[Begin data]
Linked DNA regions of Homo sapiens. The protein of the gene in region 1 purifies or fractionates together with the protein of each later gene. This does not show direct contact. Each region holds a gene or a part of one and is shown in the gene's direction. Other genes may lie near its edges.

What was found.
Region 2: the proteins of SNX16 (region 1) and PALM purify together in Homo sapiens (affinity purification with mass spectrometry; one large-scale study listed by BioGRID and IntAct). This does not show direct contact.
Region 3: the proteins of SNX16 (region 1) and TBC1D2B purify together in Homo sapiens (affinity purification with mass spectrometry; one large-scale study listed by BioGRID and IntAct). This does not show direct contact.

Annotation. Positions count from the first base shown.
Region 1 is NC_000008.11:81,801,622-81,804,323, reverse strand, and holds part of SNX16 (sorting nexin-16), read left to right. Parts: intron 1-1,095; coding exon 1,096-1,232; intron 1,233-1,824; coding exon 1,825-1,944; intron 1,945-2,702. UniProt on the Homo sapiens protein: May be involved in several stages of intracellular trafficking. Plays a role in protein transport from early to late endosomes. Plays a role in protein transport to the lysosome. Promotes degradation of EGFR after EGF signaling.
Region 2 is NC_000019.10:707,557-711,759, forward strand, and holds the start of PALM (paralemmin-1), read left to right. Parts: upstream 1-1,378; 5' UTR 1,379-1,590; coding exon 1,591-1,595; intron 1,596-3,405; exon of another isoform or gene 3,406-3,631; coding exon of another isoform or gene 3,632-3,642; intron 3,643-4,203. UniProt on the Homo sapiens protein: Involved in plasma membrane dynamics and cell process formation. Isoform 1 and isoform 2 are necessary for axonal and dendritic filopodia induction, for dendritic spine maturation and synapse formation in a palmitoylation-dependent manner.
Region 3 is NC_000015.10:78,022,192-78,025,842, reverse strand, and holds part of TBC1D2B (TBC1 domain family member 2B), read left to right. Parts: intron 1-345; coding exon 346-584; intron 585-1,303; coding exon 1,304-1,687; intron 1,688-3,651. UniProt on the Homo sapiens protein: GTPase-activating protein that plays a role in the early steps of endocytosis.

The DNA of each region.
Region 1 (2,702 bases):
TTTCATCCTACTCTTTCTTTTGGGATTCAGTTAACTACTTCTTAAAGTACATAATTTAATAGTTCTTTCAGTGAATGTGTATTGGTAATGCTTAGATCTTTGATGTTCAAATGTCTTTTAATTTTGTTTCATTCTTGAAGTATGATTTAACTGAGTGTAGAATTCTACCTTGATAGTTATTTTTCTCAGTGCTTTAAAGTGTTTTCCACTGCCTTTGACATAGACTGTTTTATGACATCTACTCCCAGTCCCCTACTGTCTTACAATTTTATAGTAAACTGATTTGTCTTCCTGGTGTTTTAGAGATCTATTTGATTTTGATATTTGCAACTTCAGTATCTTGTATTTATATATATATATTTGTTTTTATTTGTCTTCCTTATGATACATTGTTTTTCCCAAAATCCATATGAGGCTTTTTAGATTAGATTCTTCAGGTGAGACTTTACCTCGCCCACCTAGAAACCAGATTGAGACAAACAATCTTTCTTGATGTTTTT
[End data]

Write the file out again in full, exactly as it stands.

Linked DNA regions of Homo sapiens. The protein of the gene in region 1 purifies or fractionates together with the protein of each later gene. This does not show direct contact. Each region holds a gene or a part of one and is shown in the gene's direction. Other genes may lie near its edges.

What was found.
Region 2: the proteins of SNX16 (region 1) and PALM purify together in Homo sapiens (affinity purification with mass spectrometry; one large-scale study listed by BioGRID and IntAct). This does not show direct contact.
Region 3: the proteins of SNX16 (region 1) and TBC1D2B purify together in Homo sapiens (affinity purification with mass spectrometry; one large-scale study listed by BioGRID and IntAct). This does not show direct contact.

Annotation. Positions count from the first base shown.
Region 1 is NC_000008.11:81,801,622-81,804,323, reverse strand, and holds part of SNX16 (sorting nexin-16), read left to right. Parts: intron 1-1,095; coding exon 1,096-1,232; intron 1,233-1,824; coding exon 1,825-1,944; intron 1,945-2,702. UniProt on the Homo sapiens protein: May be involved in several stages of intracellular trafficking. Plays a role in protein transport from early to late endosomes. Plays a role in protein transport to the lysosome. Promotes degradation of EGFR after EGF signaling.
Region 2 is NC_000019.10:707,557-711,759, forward strand, and holds the start of PALM (paralemmin-1), read left to right. Parts: upstream 1-1,378; 5' UTR 1,379-1,590; coding exon 1,591-1,595; intron 1,596-3,405; exon of another isoform or gene 3,406-3,631; coding exon of another isoform or gene 3,632-3,642; intron 3,643-4,203. UniProt on the Homo sapiens protein: Involved in plasma membrane dynamics and cell process formation. Isoform 1 and isoform 2 are necessary for axonal and dendritic filopodia induction, for dendritic spine maturation and synapse formation in a palmitoylation-dependent manner.
Region 3 is NC_000015.10:78,022,192-78,025,842, reverse strand, and holds part of TBC1D2B (TBC1 domain family member 2B), read left to right. Parts: intron 1-345; coding exon 346-584; intron 585-1,303; coding exon 1,304-1,687; intron 1,688-3,651. UniProt on the Homo sapiens protein: GTPase-activating protein that plays a role in the early steps of endocytosis.

The DNA of each region.
Region 1 (2,702 bases):
TTTCATCCTACTCTTTCTTTTGGGATTCAGTTAACTACTTCTTAAAGTACATAATTTAATAGTTCTTTCAGTGAATGTGTATTGGTAATGCTTAGATCTTTGATGTTCAAATGTCTTTTAATTTTGTTTCATTCTTGAAGTATGATTTAACTGAGTGTAGAATTCTACCTTGATAGTTATTTTTCTCAGTGCTTTAAAGTGTTTTCCACTGCCTTTGACATAGACTGTTTTATGACATCTACTCCCAGTCCCCTACTGTCTTACAATTTTATAGTAAACTGATTTGTCTTCCTGGTGTTTTAGAGATCTATTTGATTTTGATATTTGCAACTTCAGTATCTTGTATTTATATATATATATTTGTTTTTATTTGTCTTCCTTATGATACATTGTTTTTCCCAAAATCCATATGAGGCTTTTTAGATTAGATTCTTCAGGTGAGACTTTACCTCGCCCACCTAGAAACCAGATTGAGACAAACAATCTTTCTTGATGTTTTT